Amateurs playing at politics will get swept aside by the professionals
Politicians are not popular; not now and rarely ever. The bickering, the pettiness, the game-playing, the dirt thrown – much of which sticks to some extent, including to the hands throwing it – the actual policies proposed or implemented, the negative characteristics of those involved: none raises the esteem in which our leaders are held.
Which is why politicians frequently seek to appropriate some of the popularity of celebrities; those personalities to which the public, or parts of it, look up to as role models, whose views, opinions and behaviours are to be admired and copied: footballers, actors, comedians and the like. That there is mutual hypocrisy involved in this is beside the point. Politicians engage because it furthers the causes they believe in and celebrities do it because it allows them the chance to do ‘serious’ (and to gain free publicity).
Stuart Rose is, however, not a celebrity. Nor is he really a politician. He is a Conservative member of the House of Lords but has never stood for election nor held public office (Lords membership apart). You can see why that appeals to those looking for someone to front the Stay campaign for the EU referendum: he is not without political experience but comes with a strong track record of success in business. On the face of it, his credibility there should play favourably in winning the minds of voters who are not ideologically committed and will vote based on pound-and-pence arguments.
But that reasoning is wrong. For a start, a Conservative peer and an ex-FTSE100 Chief Executive is not a voice of the people. Although many people do have contempt for politicians, that extends readily to other readily identifiable members of the faceless establishment so it’s unlikely that he’ll get any credit as an independent voice. But there are two other reasons why his appointment is a mistake.
The first is that he’s essentially an amateur in politics. The In campaign will no doubt be advised by highly-skilled politicians such as Lord Mandelson but there’s a reason why for all the distrust of them, people still vote for politicians (and generally politicians of established parties), even when given the option. Their negative attributes are not so much a consequence of politicians as of politics, which of necessity requires dispute and argument, and where personal attacks are inevitable.
Celebrities who get involved in the political sphere soon find themselves subject to a level of scrutiny far beyond that to which they are accustomed. But it’s not just that the gloss will soon be swept off any outsider who chooses to get serious; it’s also that politicians act as they do because they know from the experience of many years what works and, more particularly, what doesn’t.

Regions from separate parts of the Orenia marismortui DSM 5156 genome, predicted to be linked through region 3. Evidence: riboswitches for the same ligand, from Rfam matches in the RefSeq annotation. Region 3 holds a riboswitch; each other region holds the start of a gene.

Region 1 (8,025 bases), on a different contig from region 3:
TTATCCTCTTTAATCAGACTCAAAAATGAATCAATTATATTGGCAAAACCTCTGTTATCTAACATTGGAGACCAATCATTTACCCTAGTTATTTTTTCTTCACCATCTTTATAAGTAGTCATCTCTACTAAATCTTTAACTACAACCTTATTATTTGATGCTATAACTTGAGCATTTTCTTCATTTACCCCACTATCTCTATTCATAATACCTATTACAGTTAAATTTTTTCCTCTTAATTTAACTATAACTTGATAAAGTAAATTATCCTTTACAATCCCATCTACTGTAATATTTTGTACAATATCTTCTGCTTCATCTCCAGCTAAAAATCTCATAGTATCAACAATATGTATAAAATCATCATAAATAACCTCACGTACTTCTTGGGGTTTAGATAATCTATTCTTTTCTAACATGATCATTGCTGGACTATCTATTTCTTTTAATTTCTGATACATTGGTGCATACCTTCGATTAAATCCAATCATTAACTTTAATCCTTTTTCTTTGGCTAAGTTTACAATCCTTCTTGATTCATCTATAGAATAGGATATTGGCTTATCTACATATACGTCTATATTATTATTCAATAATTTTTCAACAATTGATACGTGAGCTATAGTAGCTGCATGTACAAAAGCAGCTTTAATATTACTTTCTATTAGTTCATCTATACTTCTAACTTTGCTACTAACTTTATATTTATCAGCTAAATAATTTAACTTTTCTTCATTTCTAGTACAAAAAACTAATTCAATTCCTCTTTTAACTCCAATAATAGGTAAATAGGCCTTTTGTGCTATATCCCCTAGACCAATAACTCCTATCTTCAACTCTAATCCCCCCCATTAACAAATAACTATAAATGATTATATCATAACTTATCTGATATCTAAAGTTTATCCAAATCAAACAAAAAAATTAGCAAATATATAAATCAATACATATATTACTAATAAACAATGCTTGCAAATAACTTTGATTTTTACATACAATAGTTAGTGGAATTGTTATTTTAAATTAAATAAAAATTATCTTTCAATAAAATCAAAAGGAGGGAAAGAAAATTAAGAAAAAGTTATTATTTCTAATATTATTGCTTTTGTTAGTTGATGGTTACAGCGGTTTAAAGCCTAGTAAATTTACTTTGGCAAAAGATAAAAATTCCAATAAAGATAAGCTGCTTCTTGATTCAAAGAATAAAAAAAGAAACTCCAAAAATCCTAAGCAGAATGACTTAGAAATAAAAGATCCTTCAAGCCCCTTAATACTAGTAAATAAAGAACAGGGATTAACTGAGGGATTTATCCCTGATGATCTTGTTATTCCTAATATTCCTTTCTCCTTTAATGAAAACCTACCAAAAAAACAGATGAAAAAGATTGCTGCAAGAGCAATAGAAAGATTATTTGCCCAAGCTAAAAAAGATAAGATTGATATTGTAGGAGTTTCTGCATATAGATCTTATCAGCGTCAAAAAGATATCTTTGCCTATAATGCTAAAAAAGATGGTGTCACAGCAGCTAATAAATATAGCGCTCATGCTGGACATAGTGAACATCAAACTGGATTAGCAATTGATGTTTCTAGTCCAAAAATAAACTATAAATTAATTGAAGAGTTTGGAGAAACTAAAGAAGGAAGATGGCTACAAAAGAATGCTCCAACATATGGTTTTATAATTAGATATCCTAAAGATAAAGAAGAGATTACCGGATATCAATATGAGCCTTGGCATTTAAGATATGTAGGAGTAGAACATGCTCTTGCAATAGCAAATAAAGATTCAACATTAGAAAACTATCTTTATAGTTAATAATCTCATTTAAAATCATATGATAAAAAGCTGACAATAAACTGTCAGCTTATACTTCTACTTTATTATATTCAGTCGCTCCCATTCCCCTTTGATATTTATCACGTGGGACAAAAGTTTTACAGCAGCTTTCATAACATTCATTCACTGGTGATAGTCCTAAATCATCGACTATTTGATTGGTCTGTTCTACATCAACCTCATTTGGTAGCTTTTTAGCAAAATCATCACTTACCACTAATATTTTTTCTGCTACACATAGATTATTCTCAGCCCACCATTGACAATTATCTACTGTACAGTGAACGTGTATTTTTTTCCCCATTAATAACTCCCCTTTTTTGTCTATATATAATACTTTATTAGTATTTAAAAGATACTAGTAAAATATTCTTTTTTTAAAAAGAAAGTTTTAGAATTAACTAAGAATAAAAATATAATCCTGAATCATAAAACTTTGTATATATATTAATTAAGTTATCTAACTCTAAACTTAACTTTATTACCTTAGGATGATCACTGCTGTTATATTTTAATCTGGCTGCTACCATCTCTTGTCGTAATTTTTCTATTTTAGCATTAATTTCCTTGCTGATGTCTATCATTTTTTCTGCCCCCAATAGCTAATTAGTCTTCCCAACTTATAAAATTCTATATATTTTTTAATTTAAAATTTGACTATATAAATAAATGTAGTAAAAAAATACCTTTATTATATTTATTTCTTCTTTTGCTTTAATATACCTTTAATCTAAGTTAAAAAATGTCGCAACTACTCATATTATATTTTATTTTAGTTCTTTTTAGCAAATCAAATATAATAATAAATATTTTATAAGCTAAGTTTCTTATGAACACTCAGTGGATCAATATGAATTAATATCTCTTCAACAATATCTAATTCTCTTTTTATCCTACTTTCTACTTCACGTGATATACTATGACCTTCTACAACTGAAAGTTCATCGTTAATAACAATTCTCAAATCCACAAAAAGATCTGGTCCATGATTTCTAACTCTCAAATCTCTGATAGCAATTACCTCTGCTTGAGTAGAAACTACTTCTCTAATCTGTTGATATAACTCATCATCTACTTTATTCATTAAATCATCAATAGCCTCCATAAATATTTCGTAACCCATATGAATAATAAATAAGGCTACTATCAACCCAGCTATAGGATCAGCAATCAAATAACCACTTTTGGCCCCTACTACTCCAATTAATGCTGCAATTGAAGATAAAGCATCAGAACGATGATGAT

There is, after all, nothing particularly special about politicians as a breed. So either the celebrity will end up aping the tactics and behaviours of more seasoned politicians, usually badly, or they will try to do something different and often come even more of a cropper. In either case, why not just go with the professional in the first place?
And here’s the second point: those professionals are going to get involved either way. National-level politicians do not sacrifice what they do in terms of time, effort, privacy, family life and – in some cases – income and personal standing, for the fun of it. They have strong beliefs that they want to see advanced. Campaigning is what they do and, for the more successful, is what they are good at.
They will get involved in the referendum campaign not because it is a duty but because it is a passion. And as with Alistair Darling’s underwhelming leadership of No in Scotland, where the nominal leader doesn’t come up to scratch, he or she will be overtaken by more effective performers if the issue is important enough. That vote in Scotland was important enough. The AV referendum wasn’t. The EU poll will be: too many people care too much for any other outcome.
And one who will care greatly is the prime minister himself. It will be on the terms and conditions that he has negotiated that the electorate will vote. He cannot but throw himself into the fray when the future of his own policy is at stake. (This works both ways: in the unlikely event that he publicly accepts that he couldn’t get the terms he wanted then unless he resigns on that point, the dynamics of the situation will mean he can have no choice but to become the face of Out). It is simply not a matter which can be delegated.